Science & Technology in Action

5th Edition

Replacing the Kidney to Save Lives


Jnr Science Cert
A major problem associated with organ replacement is the body’s own reaction to the foreign tissue. The risk of rejection can be greatly reduced by matching donors and recipients prior to transplantation.
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Lesson excerpt

What the Kidney Does
The kidneys form part of the human excretory system and are vital for homeostasis. They eliminate nitrogenous waste (urea,uric acid) and excess water, salts and H+. By reabsorbing the required amounts of water, salts and H+, they help maintain a constant body environment. Furthermore, they have an endocrine function, producing erythropoietin, renin and calcitriol. These hormones stimulate red blood cell production, regulate blood pressure and maintain blood calcium levels respectively.

Acute renal failure can occur rapidly as a result of bleeding, burns, crush injuries, infections or other causes. Nowadays it is treatable and most kidney function will be recovered. chronic renal failure occurs gradually and irreversibly. It can be caused by infections, diabetes, drug abuse or other mechanisms. Its slow onset means that symptoms may not be noticed until severe damage has been done.

If the kidneys have retained some function, a person may be able to stay healthy by monitoring fluid intake, following a regulated protein diet and lifestyle changes. Total renal failure (temporary or permanent) is lifethreatening. Now the challenge is to provide a replacement for the kidneys. There are several ways of doing this.

The process of cleaning wastes from the blood artificially is calledhaemodialysis. A patient is connected to a dialysis machine by tubes leading to and from blood vessels. The blood is pumped along a tube which has a semi-permeable membrane. On the other side of the membrane, the dialysate (an aqueous solution of sugars and salts with a concentration similar to that of healthy blood) is pumped in the opposite direction. This counterflow maximises the concentration difference between the two fluids, resulting in the diffusion of urea and salts out of the blood. Bicarbonate may be added to the dialysate in elevated concentrations and it diffuses into the blood, countering the acidosis which accompanies renal failure. A haemodialysissession takes a few hours and must be repeated a few times in a week. The process has 10% of the efficiency of the kidney, hence the need for regulated diets.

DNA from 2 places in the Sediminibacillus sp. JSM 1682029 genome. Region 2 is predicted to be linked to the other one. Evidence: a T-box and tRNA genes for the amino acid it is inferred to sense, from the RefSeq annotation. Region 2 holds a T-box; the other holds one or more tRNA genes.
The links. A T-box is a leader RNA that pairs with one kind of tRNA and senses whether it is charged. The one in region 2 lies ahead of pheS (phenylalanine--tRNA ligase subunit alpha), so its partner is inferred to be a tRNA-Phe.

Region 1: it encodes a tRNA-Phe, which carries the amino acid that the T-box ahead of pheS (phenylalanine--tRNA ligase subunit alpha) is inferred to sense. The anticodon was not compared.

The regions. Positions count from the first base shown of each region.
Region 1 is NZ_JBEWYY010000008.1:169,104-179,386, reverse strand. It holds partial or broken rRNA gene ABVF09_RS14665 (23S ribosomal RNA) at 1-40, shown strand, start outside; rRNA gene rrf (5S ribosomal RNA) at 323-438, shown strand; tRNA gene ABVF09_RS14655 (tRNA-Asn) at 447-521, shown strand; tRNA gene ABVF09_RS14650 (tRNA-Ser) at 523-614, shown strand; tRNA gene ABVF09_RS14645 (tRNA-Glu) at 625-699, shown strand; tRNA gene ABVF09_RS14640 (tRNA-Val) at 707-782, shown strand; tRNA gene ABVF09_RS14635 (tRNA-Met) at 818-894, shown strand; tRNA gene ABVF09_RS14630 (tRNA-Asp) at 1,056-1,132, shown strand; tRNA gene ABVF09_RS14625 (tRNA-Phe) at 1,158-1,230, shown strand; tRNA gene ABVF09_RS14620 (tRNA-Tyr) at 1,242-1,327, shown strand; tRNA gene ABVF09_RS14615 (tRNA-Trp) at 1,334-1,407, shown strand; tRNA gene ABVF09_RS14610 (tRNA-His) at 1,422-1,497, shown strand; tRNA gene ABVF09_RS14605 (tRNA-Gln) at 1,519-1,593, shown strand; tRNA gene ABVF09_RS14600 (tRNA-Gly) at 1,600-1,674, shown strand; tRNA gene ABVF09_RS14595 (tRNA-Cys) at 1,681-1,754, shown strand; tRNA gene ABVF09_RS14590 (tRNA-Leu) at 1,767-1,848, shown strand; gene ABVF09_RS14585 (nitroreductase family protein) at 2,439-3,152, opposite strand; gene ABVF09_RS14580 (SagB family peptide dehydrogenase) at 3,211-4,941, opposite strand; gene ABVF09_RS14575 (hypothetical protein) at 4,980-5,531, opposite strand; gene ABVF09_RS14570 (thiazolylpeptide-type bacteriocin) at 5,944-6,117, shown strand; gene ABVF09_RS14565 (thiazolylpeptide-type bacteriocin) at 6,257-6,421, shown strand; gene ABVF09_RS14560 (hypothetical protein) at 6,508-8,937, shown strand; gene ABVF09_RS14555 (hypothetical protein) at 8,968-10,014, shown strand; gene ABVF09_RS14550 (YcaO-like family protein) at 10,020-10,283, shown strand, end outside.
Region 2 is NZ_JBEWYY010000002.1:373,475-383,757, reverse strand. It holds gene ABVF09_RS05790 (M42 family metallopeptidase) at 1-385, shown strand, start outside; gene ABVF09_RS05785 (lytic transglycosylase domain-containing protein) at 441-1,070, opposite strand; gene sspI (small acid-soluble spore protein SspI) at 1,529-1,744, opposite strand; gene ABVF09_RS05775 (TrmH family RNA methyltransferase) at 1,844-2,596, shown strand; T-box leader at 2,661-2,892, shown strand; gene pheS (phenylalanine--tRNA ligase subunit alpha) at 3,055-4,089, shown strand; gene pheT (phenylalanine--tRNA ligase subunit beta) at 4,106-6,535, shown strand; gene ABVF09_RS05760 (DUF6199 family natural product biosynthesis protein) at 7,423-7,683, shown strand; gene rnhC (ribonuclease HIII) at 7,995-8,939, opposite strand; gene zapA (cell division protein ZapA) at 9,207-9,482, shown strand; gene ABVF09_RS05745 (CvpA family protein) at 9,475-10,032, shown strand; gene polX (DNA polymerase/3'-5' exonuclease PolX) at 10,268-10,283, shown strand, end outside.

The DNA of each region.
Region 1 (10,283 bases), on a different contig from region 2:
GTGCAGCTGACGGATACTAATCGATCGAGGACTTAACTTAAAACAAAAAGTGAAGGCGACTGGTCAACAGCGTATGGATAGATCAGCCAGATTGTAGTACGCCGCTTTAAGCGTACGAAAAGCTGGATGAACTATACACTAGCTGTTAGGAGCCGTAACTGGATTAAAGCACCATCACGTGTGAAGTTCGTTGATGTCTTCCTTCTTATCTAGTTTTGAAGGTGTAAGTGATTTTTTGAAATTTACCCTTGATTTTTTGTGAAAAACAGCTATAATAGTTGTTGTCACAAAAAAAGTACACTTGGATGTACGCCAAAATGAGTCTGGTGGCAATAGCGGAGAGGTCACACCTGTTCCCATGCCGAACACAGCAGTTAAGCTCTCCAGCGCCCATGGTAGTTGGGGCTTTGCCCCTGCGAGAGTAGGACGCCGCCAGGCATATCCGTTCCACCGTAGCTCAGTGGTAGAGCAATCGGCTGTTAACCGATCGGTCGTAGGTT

True or False?

  1. The presence of blood or protein in urine may indicate kidney damage. true
  2. Low blood pressure due to dehydration, haemorrhage or shock after burning can lead to kidney failure. true
  3. Bone marrow transplantation is difficult because lymphocytes in the bone marrow may mount an immune attack against the recipient. true
  4. Artificial implantable kidneys have been successfully developed. false
  5. A history of cancer in a donor or recipient is not an obstacle to transplantation. false
  6. Certain viruses, harmless in other organisms (such as HIV variants in chimpanzees), have proved deadly to humans. This is a factor to be considered in xenotransplantat on. true
  7. Repeated blood transfusions expose a person to antigens which sensitise his/her immune system. This may increase the likelihood of rejection of a transplanted organ. true
  8. Battery-operated dialysis machines have sometimes been used. true
  9. High blood sugar levels in diabetics have led to increased numbers of microorganisms and consequent infections. true
  10. A second organ transplant is never feasible. false